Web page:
(PhysOrg.com) -- The tiny two-spotted spider mite, Tetranychus urticae (only 0.3 mm in size) is a destructive worldwide pest that attacks more than 150 diverse crop plants, including tomatoes, peppers, strawberries, flowers, apples, pears, grapes, and soya. Among the most difficult pests to control, spider mites rapidly develop resistance to management pesticides.
Last year, the genome sequencing of the two-spotted spider mite was deciphered in a project led by researchers at Western University. In a new study, Western biology professor Miodrag Grbic and an international research team have exploited this genomic resource to identify both the mode of action of a major mite pesticide, as well as how mites have evolved resistance to the pesticide in field populations. The findings are published this week in Proceedings of the National Academy of Sciences.
According to Arthropod Pesticide Resistance Database, two-spotted spider mites have recorded an astonishing 389 cases of resistance, the highest amongst all arthropods (arthropods include both insects and mites). This means that spider mites often develop resistance to a pesticide within only two to four years of its introduction.
"The T. urticae genome sequence created unique resources that made this study possible," says Grbic, who leads Western's Genomics in Agricultural Pest Management project. "With the ability to produce large populations that segregate for resistance, we were able to implement a new type of genetic mapping approach to locate pesticide resistance mutations to a specific gene. These mutations make mites immune to Etoxazole, a pesticide that is currently used worldwide and is at the forefront of controlling spider mites in agriculture."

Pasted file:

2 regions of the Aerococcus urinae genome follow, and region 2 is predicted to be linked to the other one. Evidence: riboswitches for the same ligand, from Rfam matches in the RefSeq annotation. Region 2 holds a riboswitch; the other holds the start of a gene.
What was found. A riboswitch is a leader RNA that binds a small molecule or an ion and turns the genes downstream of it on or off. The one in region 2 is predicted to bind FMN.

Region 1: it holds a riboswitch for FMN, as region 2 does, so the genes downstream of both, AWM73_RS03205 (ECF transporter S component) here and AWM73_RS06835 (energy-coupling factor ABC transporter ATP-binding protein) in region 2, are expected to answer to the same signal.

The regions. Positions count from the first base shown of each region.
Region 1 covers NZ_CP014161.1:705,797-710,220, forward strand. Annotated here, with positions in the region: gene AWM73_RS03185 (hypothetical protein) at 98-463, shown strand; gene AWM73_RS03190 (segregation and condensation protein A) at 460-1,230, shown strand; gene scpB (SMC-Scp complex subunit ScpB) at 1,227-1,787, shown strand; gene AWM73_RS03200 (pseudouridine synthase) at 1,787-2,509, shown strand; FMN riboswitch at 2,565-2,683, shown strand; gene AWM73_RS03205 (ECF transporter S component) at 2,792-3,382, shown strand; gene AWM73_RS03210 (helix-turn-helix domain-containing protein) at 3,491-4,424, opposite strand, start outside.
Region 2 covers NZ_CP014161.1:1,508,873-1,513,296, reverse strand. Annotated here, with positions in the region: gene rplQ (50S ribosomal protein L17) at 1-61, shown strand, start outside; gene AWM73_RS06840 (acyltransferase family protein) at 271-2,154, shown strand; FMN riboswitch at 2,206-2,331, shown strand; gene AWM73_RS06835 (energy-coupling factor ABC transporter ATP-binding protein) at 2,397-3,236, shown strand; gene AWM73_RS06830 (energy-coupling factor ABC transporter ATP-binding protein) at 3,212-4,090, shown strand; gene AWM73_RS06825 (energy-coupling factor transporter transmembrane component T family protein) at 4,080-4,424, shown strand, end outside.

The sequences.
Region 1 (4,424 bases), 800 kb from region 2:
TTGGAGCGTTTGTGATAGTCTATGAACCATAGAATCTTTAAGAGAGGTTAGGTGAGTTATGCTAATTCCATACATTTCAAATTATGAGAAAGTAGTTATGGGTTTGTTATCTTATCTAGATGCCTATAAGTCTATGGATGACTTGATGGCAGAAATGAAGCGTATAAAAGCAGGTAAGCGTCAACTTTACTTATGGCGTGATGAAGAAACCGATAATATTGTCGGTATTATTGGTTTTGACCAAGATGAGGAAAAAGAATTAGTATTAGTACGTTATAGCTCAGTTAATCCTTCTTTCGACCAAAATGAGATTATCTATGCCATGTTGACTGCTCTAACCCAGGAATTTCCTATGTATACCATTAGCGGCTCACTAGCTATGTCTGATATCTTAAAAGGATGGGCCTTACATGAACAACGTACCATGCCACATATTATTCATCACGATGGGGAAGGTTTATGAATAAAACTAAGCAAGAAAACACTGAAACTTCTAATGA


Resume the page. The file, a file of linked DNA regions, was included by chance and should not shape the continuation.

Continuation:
A molecular understanding of how particular pesticides work is important because it may aid the development of improved pesticide compounds which are more effective and less toxic to other organisms.
"As hinted by earlier studies, we were able to show that Etoxazole inhibits chitin biogenesis in mites, thereby disrupting normal development. Because chitin is an essential component of the exoskeleton of insects and mites, but not vertebrates, it is an attractive target for pesticide development," says the study's lead author Thomas van Leeuwen from Belgium's Ghent University. "Our work proves that at least one specific chitin synthesis inhibitor acts by targeting a membrane protein that acts in the last step in chitin biosynthesis."
The study also illustrates the power of a new generation of sequencing and genetic analysis methods.
"Until now, lack of genomic resources have limited approaches to understand ecologically and economically important traits in arthropods, but our study brings hope that future progress can be greatly expedited with the judicious use of new technologies and novel genetic methods," says corresponding author Richard Clark from the University of Utah.
Major participants in the study included Miodrag Grbic (Western University), Thomas van Leeuwen (Ghent University, Belgium), Hans Merzendorfer (University of Osnabrück, Germany) and Richard Clark (University of Utah, USA). Canadian support for the study was from the Government of Canada through Genome Canada and the Ontario Genomics Institute and the Ontario Research FundGlobal Leadership in Genomics and Life Sciences.
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